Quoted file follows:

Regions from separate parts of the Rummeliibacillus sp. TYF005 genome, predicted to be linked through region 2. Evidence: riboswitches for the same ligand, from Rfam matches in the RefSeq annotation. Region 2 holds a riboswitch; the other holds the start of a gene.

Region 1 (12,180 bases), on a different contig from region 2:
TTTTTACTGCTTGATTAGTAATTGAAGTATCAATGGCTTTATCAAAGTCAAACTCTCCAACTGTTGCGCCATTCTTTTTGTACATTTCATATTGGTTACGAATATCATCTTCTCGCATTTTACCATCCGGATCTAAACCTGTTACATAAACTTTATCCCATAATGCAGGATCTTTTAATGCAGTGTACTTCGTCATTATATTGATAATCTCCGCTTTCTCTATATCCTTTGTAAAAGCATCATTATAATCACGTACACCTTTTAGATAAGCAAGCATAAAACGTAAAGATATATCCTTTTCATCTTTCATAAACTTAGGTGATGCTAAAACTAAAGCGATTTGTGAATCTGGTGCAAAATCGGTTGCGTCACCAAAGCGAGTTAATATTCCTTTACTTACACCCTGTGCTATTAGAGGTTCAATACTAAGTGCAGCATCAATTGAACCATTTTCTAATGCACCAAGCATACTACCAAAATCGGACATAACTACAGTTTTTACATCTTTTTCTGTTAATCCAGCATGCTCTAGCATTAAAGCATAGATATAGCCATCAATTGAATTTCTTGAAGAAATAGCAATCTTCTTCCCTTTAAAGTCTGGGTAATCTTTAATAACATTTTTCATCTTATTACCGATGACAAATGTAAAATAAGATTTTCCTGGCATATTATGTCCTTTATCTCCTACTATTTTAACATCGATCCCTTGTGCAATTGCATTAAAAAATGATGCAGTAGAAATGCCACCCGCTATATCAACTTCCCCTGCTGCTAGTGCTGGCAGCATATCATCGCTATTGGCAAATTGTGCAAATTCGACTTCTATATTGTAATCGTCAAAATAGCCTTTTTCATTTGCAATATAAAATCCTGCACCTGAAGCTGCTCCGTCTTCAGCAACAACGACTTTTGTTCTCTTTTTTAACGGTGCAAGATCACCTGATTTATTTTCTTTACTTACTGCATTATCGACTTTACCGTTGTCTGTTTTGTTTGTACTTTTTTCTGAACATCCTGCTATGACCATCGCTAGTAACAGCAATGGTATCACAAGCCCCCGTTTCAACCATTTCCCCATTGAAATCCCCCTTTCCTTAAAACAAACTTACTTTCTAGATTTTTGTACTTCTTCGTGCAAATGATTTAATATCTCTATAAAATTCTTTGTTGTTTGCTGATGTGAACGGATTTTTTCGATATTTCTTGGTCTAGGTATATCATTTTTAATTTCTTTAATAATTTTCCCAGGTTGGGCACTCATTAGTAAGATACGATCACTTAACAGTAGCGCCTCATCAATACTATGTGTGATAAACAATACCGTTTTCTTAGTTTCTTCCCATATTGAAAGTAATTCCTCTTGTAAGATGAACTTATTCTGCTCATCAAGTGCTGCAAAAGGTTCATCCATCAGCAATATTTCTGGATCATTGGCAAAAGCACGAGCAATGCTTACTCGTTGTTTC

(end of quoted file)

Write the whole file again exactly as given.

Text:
Regions from separate parts of the Rummeliibacillus sp. TYF005 genome, predicted to be linked through region 2. Evidence: riboswitches for the same ligand, from Rfam matches in the RefSeq annotation. Region 2 holds a riboswitch; the other holds the start of a gene.

Region 1 (12,180 bases), on a different contig from region 2:
TTTTTACTGCTTGATTAGTAATTGAAGTATCAATGGCTTTATCAAAGTCAAACTCTCCAACTGTTGCGCCATTCTTTTTGTACATTTCATATTGGTTACGAATATCATCTTCTCGCATTTTACCATCCGGATCTAAACCTGTTACATAAACTTTATCCCATAATGCAGGATCTTTTAATGCAGTGTACTTCGTCATTATATTGATAATCTCCGCTTTCTCTATATCCTTTGTAAAAGCATCATTATAATCACGTACACCTTTTAGATAAGCAAGCATAAAACGTAAAGATATATCCTTTTCATCTTTCATAAACTTAGGTGATGCTAAAACTAAAGCGATTTGTGAATCTGGTGCAAAATCGGTTGCGTCACCAAAGCGAGTTAATATTCCTTTACTTACACCCTGTGCTATTAGAGGTTCAATACTAAGTGCAGCATCAATTGAACCATTTTCTAATGCACCAAGCATACTACCAAAATCGGACATAACTACAGTTTTTACATCTTTTTCTGTTAATCCAGCATGCTCTAGCATTAAAGCATAGATATAGCCATCAATTGAATTTCTTGAAGAAATAGCAATCTTCTTCCCTTTAAAGTCTGGGTAATCTTTAATAACATTTTTCATCTTATTACCGATGACAAATGTAAAATAAGATTTTCCTGGCATATTATGTCCTTTATCTCCTACTATTTTAACATCGATCCCTTGTGCAATTGCATTAAAAAATGATGCAGTAGAAATGCCACCCGCTATATCAACTTCCCCTGCTGCTAGTGCTGGCAGCATATCATCGCTATTGGCAAATTGTGCAAATTCGACTTCTATATTGTAATCGTCAAAATAGCCTTTTTCATTTGCAATATAAAATCCTGCACCTGAAGCTGCTCCGTCTTCAGCAACAACGACTTTTGTTCTCTTTTTTAACGGTGCAAGATCACCTGATTTATTTTCTTTACTTACTGCATTATCGACTTTACCGTTGTCTGTTTTGTTTGTACTTTTTTCTGAACATCCTGCTATGACCATCGCTAGTAACAGCAATGGTATCACAAGCCCCCGTTTCAACCATTTCCCCATTGAAATCCCCCTTTCCTTAAAACAAACTTACTTTCTAGATTTTTGTACTTCTTCGTGCAAATGATTTAATATCTCTATAAAATTCTTTGTTGTTTGCTGATGTGAACGGATTTTTTCGATATTTCTTGGTCTAGGTATATCATTTTTAATTTCTTTAATAATTTTCCCAGGTTGGGCACTCATTAGTAAGATACGATCACTTAACAGTAGCGCCTCATCAATACTATGTGTGATAAACAATACCGTTTTCTTAGTTTCTTCCCATATTGAAAGTAATTCCTCTTGTAAGATGAACTTATTCTGCTCATCAAGTGCTGCAAAAGGTTCATCCATCAGCAATATTTCTGGATCATTGGCAAAAGCACGAGCAATGCTTACTCGTTGTTTC